Party With the Trees for Tu B’Shevat

Though Tu B’Shevat comes during the heart of winter in North America, the holiday allows us to begin planning for the spring, assessing our environmental commitments for the year, and examining our spiritual place in the natural world. Our tradition has a day that specifically calls out trees and our relationship to them. Recent observance of this holiday has emphasized it as a type of Jewish Earth Day – an opportunity for us to show our environmental commitment through our Jewish Tradition. It also allows us the spiritual space to assess our place as humans in the natural world. For instance, what does it mean to us, this year, when we hear the passage from Dueteronomy, “Because a person is a Tree of the Field.”

This year in Boulder, our Jewish community is strongly showing its commitment to the environment. Two prominent Jewish Institutions, the JCC and Har Hashem, installed solar panels on their roofs this year. Milk and Honey Farm at the J is becoming a hub for food and environmental programming for all ages. If you stay for Kiddush lunch at Bonai Shalom, chances are the eggs you eat will have come from their chickens who roam behind Rabbi Marc’s house.

There are so many ways that we can celebrate the holiday this year in Boulder, but here I’ll mention just a few of my favorites. We can sign up for the Tuv Ha’aretz CSA with Red Wagon Farm, committing to supporting our local economy and environment through purchasing local vegetables (and if you sign up by January 31st, which happens to be Tu B’Shevat, you get a $25 discount). We can take our families this Sunday, January 28th, to the Tu B’Shevat celebration at the Boulder JCC, co-sponsored by Bonai Shalom, where we will use all our senses to have a birthday party for the trees. And lastly, if the trails aren’t too icy- try going to the Marshall Mesa trailhead after sunset on Tuesday or Wednesday, to bask in the light of the full moon.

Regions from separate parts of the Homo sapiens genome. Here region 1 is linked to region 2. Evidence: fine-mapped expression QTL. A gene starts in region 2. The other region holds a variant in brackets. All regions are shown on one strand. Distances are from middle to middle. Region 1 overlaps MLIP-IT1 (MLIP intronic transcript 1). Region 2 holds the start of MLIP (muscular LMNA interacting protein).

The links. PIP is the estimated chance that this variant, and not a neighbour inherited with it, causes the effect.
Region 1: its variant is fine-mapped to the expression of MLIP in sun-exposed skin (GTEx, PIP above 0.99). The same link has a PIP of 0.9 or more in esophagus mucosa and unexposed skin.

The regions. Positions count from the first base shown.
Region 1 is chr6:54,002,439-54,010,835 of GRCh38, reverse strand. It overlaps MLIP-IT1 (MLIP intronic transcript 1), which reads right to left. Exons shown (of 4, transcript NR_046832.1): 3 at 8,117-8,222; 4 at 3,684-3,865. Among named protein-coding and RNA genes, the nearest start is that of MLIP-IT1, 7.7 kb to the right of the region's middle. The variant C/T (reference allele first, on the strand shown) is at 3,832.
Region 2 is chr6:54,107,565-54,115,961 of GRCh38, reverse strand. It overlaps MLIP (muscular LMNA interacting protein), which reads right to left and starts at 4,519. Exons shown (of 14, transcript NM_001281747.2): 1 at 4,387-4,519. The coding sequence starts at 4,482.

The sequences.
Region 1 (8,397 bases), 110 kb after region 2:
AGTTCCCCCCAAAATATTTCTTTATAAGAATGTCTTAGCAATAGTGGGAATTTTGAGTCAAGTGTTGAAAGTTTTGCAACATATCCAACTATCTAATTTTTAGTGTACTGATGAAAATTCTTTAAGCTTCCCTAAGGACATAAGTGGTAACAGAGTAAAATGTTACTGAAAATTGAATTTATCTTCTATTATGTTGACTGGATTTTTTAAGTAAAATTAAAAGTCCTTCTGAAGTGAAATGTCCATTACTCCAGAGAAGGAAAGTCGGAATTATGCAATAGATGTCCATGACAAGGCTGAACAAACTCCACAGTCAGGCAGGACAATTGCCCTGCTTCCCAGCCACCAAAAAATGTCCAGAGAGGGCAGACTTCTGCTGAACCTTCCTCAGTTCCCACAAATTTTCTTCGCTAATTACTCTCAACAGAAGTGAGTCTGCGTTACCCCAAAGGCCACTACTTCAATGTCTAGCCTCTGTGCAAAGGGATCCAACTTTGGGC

Though every year I grapple with exactly what it means to say, “A person is a Tree of the Field,” I know that joining together in community to celebrate the trees at their birthday party allows me to reaffirm my commitments to the environment and brainstorm the new ways in which I want to grow them this year.

About Becca Gan Levy

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